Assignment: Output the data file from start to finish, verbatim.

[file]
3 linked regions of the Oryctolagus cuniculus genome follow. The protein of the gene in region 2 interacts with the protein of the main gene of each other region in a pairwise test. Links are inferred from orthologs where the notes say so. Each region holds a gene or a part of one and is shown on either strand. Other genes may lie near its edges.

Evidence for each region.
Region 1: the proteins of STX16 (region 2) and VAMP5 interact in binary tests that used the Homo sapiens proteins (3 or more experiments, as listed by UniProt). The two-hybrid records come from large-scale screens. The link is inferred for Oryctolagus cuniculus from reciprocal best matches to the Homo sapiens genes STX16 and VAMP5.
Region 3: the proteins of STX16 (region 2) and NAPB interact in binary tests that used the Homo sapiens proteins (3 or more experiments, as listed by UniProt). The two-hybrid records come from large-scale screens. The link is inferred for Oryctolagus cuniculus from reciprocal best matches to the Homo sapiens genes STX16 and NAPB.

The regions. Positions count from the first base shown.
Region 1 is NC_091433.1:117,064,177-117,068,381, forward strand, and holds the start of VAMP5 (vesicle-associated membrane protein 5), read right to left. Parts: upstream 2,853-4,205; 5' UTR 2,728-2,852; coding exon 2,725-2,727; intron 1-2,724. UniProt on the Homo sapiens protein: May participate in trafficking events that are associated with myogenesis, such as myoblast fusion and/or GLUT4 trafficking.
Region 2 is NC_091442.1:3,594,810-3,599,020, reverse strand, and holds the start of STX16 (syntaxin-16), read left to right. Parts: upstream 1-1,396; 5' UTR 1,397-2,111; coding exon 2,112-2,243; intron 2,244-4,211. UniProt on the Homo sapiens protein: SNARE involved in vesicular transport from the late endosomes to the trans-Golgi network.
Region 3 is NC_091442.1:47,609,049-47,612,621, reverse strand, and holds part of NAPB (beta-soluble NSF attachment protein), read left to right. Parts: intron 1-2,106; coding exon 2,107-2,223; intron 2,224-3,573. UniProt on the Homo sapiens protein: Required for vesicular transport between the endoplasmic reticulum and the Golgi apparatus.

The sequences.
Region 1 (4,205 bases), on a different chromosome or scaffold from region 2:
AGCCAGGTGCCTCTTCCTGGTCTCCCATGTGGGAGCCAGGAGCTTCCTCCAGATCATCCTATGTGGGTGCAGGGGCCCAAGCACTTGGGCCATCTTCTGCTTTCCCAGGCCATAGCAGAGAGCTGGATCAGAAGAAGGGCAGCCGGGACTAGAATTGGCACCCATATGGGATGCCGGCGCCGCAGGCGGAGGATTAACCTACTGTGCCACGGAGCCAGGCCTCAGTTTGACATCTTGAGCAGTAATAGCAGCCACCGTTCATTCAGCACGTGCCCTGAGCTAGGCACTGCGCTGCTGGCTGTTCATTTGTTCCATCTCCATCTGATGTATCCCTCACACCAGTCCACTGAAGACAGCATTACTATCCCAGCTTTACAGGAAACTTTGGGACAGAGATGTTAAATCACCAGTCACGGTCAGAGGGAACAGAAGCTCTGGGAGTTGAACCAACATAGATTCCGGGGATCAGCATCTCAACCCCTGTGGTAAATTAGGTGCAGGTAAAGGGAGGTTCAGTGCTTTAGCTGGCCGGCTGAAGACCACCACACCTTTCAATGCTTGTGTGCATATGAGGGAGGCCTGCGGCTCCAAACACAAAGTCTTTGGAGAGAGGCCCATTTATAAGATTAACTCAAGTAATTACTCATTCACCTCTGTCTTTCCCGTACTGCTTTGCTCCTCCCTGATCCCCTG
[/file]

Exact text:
3 linked regions of the Oryctolagus cuniculus genome follow. The protein of the gene in region 2 interacts with the protein of the main gene of each other region in a pairwise test. Links are inferred from orthologs where the notes say so. Each region holds a gene or a part of one and is shown on either strand. Other genes may lie near its edges.

Evidence for each region.
Region 1: the proteins of STX16 (region 2) and VAMP5 interact in binary tests that used the Homo sapiens proteins (3 or more experiments, as listed by UniProt). The two-hybrid records come from large-scale screens. The link is inferred for Oryctolagus cuniculus from reciprocal best matches to the Homo sapiens genes STX16 and VAMP5.
Region 3: the proteins of STX16 (region 2) and NAPB interact in binary tests that used the Homo sapiens proteins (3 or more experiments, as listed by UniProt). The two-hybrid records come from large-scale screens. The link is inferred for Oryctolagus cuniculus from reciprocal best matches to the Homo sapiens genes STX16 and NAPB.

The regions. Positions count from the first base shown.
Region 1 is NC_091433.1:117,064,177-117,068,381, forward strand, and holds the start of VAMP5 (vesicle-associated membrane protein 5), read right to left. Parts: upstream 2,853-4,205; 5' UTR 2,728-2,852; coding exon 2,725-2,727; intron 1-2,724. UniProt on the Homo sapiens protein: May participate in trafficking events that are associated with myogenesis, such as myoblast fusion and/or GLUT4 trafficking.
Region 2 is NC_091442.1:3,594,810-3,599,020, reverse strand, and holds the start of STX16 (syntaxin-16), read left to right. Parts: upstream 1-1,396; 5' UTR 1,397-2,111; coding exon 2,112-2,243; intron 2,244-4,211. UniProt on the Homo sapiens protein: SNARE involved in vesicular transport from the late endosomes to the trans-Golgi network.
Region 3 is NC_091442.1:47,609,049-47,612,621, reverse strand, and holds part of NAPB (beta-soluble NSF attachment protein), read left to right. Parts: intron 1-2,106; coding exon 2,107-2,223; intron 2,224-3,573. UniProt on the Homo sapiens protein: Required for vesicular transport between the endoplasmic reticulum and the Golgi apparatus.

The sequences.
Region 1 (4,205 bases), on a different chromosome or scaffold from region 2:
AGCCAGGTGCCTCTTCCTGGTCTCCCATGTGGGAGCCAGGAGCTTCCTCCAGATCATCCTATGTGGGTGCAGGGGCCCAAGCACTTGGGCCATCTTCTGCTTTCCCAGGCCATAGCAGAGAGCTGGATCAGAAGAAGGGCAGCCGGGACTAGAATTGGCACCCATATGGGATGCCGGCGCCGCAGGCGGAGGATTAACCTACTGTGCCACGGAGCCAGGCCTCAGTTTGACATCTTGAGCAGTAATAGCAGCCACCGTTCATTCAGCACGTGCCCTGAGCTAGGCACTGCGCTGCTGGCTGTTCATTTGTTCCATCTCCATCTGATGTATCCCTCACACCAGTCCACTGAAGACAGCATTACTATCCCAGCTTTACAGGAAACTTTGGGACAGAGATGTTAAATCACCAGTCACGGTCAGAGGGAACAGAAGCTCTGGGAGTTGAACCAACATAGATTCCGGGGATCAGCATCTCAACCCCTGTGGTAAATTAGGTGCAGGTAAAGGGAGGTTCAGTGCTTTAGCTGGCCGGCTGAAGACCACCACACCTTTCAATGCTTGTGTGCATATGAGGGAGGCCTGCGGCTCCAAACACAAAGTCTTTGGAGAGAGGCCCATTTATAAGATTAACTCAAGTAATTACTCATTCACCTCTGTCTTTCCCGTACTGCTTTGCTCCTCCCTGATCCCCTG